By Jim EllisDec. 2, 2019 — There are many moving parts to the impeachment inquiry against President Trump, and not all of the flying political shrapnel will hit the intended target. In some instances, the issue could backfire against a few Democratic members for various reasons.
An example of that involves one of the two Democrats to vote against the impeachment inquiry. Freshman Rep. Jeff Van Drew (D-Dennis Township/Cape May) is a former state legislator, serving in Trenton for 16 years before winning the 2nd District congressional seat last November. He replaced retired congressman Frank LoBiondo (R), who owned NJ-2 for a dozen terms.
Van Drew’s victory was expected because the Republicans failed to field a strong candidate, yet his 53-45 percent margin was a bit underwhelming considering he was rated a general election prohibitive favorite. Furthermore, Democrats converted four Republican districts in this state alone last year, leaving the GOP with just one congressman from New Jersey’s 12 districts.
As a result of Congressman Van Drew not believing sufficient evidence existed against Trump to warrant an impeachment inquiry, local Democrats are now beginning to stir about a potential primary challenge. Such a move might gain legs if the various county Democratic Party chairmen, powerful officials in New Jersey politics, recommend the party endorsement for a candidate other than their incumbent.
The party-endorsed candidate is given preferential placement to the point where opponents are even listed on a different part of the ballot. Therefore, losing the party endorsement, if that were to occur, is particularly damaging to an incumbent.
The political situation here intensified just three weeks ago in the 2019 elections when Rep. Van Drew’s appointed state Senate successor stood before voters who would choose a more permanent replacement. Despite the Democratic candidates within the legislative district running as “Team Van Drew”, they all lost to Republican opponents. Naturally, this does not help the Congressman should he draw a significant Democratic challenge.
Additionally, with venture capitalist David Richter, who is more than capable of self-funding a significant congressional campaign, and trade association executive Bob Patterson as Republican candidates, Van Drew is assured of facing more credible general election competition than he did in 2018. This, in a district that President Trump carried, 51-46 percent.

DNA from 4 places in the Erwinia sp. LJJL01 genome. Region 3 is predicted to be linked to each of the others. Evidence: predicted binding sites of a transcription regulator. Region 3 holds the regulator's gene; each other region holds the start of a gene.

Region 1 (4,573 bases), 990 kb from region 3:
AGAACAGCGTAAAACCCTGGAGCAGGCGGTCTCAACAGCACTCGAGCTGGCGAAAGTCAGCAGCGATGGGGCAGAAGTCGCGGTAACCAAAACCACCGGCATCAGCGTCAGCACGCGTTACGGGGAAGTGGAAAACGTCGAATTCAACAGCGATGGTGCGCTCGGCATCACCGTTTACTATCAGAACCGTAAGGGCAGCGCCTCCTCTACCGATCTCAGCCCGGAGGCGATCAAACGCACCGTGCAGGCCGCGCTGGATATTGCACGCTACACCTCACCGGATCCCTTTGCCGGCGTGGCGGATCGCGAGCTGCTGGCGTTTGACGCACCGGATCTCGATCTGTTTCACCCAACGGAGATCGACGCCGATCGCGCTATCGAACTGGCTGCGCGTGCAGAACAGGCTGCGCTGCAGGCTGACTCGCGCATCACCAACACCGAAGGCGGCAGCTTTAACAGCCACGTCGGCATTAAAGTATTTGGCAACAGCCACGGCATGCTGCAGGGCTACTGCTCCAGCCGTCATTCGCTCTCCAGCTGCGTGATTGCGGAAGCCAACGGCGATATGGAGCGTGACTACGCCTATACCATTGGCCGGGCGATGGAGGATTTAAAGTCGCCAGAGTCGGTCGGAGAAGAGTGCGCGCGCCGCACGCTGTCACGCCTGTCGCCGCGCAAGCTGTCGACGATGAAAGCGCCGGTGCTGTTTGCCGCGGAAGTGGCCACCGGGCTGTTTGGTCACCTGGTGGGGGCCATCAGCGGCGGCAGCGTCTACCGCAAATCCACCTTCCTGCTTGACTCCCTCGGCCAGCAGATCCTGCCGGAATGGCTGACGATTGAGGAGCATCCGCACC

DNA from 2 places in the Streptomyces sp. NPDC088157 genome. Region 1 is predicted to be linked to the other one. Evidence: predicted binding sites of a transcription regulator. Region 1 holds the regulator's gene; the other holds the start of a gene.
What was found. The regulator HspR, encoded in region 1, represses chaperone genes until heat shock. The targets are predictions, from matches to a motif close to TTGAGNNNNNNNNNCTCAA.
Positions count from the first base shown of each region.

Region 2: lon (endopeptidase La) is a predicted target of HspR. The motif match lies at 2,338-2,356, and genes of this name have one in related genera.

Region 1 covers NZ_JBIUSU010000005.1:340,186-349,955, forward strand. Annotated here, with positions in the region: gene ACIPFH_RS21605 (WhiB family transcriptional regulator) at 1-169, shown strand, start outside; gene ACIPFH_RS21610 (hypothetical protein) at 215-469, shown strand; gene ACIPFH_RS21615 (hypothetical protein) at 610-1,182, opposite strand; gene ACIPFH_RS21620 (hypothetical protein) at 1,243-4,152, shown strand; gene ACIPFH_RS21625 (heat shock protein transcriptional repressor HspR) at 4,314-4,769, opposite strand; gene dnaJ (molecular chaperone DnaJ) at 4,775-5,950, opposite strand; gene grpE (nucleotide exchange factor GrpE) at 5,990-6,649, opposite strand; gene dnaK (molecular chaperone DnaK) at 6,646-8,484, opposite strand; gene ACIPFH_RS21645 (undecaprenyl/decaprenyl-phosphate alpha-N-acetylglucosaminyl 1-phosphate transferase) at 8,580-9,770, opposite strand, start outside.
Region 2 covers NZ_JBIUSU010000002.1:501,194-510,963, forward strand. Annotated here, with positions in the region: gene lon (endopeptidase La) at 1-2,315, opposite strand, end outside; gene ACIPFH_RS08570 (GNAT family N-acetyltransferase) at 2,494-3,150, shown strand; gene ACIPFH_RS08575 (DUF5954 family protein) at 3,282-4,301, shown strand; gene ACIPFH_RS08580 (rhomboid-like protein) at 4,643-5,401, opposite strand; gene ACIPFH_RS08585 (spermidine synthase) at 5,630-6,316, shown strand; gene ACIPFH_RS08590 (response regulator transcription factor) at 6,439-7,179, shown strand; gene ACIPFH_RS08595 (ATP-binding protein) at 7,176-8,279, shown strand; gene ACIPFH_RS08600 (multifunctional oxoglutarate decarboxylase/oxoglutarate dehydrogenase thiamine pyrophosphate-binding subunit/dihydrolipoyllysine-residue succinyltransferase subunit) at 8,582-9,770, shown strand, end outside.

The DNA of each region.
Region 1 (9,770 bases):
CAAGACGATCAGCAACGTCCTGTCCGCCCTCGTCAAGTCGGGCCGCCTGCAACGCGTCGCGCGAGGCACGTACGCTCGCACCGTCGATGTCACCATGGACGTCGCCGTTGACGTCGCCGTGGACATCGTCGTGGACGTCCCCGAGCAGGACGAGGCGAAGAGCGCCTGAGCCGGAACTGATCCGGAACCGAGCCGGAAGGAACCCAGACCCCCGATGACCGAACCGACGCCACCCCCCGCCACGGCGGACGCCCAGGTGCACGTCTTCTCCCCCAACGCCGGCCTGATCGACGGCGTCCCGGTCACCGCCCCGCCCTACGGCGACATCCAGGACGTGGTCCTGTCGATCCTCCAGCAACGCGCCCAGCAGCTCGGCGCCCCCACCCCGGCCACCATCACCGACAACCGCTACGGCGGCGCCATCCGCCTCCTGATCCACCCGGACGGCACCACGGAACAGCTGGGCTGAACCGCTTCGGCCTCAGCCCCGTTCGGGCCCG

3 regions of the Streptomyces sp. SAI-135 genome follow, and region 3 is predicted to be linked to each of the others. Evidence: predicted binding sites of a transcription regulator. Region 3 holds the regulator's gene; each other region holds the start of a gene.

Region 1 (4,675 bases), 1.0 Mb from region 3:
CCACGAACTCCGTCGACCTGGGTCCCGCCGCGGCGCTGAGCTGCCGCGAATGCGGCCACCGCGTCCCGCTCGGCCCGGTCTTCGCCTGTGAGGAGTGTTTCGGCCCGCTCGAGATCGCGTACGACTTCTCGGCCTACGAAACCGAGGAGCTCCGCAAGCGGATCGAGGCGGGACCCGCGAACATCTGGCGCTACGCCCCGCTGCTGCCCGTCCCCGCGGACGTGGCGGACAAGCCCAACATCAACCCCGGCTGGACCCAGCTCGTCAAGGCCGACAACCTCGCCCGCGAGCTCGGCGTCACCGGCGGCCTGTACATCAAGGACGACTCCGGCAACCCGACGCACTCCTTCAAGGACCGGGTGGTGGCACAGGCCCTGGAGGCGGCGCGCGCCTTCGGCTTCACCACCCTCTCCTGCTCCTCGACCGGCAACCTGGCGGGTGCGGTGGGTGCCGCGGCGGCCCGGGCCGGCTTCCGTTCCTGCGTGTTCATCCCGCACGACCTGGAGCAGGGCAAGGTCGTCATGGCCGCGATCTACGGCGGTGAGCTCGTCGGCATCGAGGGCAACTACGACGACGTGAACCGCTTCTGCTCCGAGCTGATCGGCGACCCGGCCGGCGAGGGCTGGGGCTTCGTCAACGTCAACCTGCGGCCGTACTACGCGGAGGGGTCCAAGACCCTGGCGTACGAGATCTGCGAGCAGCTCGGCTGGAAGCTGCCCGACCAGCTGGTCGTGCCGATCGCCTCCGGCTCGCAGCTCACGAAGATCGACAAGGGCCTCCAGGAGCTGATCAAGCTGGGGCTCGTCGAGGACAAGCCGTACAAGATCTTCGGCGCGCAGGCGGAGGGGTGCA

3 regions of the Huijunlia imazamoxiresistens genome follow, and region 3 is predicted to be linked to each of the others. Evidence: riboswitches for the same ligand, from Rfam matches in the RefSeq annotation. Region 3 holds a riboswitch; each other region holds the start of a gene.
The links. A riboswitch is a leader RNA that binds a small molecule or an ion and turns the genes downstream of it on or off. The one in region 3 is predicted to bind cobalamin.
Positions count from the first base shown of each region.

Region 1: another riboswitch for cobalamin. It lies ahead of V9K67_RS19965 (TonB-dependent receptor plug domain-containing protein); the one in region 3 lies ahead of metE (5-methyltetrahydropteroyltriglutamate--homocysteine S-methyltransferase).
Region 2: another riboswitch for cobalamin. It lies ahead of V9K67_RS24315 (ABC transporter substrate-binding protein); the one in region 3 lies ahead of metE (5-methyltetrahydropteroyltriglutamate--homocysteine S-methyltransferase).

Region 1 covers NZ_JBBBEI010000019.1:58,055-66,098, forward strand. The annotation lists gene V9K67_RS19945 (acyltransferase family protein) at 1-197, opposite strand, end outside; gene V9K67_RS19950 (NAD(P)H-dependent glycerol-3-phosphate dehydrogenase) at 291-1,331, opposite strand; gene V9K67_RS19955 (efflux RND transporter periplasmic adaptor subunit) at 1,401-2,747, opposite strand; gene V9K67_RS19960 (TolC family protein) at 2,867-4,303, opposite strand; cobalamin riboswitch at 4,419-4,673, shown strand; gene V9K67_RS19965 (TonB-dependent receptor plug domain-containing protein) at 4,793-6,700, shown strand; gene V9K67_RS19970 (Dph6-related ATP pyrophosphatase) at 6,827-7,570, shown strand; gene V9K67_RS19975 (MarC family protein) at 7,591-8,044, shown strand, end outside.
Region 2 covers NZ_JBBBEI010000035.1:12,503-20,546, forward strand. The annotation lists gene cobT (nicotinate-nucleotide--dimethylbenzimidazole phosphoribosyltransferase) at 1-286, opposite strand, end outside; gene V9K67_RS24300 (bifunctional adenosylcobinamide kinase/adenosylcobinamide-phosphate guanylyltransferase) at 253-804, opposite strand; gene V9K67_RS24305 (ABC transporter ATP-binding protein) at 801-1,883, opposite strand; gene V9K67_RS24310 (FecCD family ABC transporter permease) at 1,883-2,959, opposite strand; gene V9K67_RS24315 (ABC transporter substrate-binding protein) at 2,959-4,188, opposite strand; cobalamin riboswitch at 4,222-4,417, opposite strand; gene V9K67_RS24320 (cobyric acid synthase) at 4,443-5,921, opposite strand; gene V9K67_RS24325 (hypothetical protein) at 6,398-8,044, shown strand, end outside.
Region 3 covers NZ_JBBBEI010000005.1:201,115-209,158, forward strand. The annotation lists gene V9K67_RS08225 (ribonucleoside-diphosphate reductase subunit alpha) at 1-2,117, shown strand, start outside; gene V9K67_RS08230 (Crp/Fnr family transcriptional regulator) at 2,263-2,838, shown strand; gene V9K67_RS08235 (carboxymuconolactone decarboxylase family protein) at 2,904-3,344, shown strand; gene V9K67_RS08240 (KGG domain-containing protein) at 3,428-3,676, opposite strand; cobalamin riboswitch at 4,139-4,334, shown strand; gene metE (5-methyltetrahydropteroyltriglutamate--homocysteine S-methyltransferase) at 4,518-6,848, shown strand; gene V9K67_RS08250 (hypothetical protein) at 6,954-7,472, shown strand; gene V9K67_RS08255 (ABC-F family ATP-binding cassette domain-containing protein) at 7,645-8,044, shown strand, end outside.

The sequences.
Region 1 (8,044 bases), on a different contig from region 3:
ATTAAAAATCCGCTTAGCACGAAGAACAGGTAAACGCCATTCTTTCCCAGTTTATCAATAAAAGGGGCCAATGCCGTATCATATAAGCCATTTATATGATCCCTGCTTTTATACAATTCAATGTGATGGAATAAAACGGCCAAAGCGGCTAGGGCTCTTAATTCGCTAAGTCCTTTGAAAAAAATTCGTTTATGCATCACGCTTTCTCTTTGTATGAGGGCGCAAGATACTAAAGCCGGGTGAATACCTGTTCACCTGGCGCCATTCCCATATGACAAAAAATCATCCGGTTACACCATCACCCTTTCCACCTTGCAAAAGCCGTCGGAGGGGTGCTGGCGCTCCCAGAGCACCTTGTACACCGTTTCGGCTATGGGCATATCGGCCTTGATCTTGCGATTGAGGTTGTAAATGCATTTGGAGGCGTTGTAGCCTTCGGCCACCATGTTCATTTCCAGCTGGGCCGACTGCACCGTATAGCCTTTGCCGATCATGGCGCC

On the other hand, Rep. Van Drew’s early record will likely earn him strong support from the national and local business communities, which will prove a source of money and votes. This would be an important counter for Van Drew in his quest to neutralize the leftward activist community who are rallying around his developing primary competition.
Apparently testing the waters on the Democratic side is Montclair University professor Brigid Callahan Harrison, a party activist who once ran unsuccessfully, but close, in a 1993 campaign against an Atlantic County Freeholder. Another potential primary opponent is reportedly state Assembly Deputy Majority Leader Adam Taliaferro (D-Salem). State Rep. Vincent Mazzeo (D-Northfield), rumored as one more potential opponent, says he will not challenge the incumbent.
New Jersey’s 2nd District occupies all of the Garden State’s southern region, stretching from Cape May and Atlantic City across the southern peninsula to the Wilmington, DE, border area. Until 2018, the CD had been a strong performer for Republicans, which goes a long way to explaining why Rep. Van Drew opposed the impeachment inquiry.
All or parts of eight counties comprise the district, with almost three-quarters of the vote coming from Atlantic, Cumberland and Cape May counties.
Considering the Republicans scored some unexpected victories in the odd-year state legislative races and gained a net six seats, it is reasonable to believe that the southern district congressional race will again be competitive in next year’s general election. Should Rep. Van Drew actually draw a significant Democratic challenge, his vulnerability exposure in both the primary and general looks to be greater than during his open seat House campaign in the previous cycle.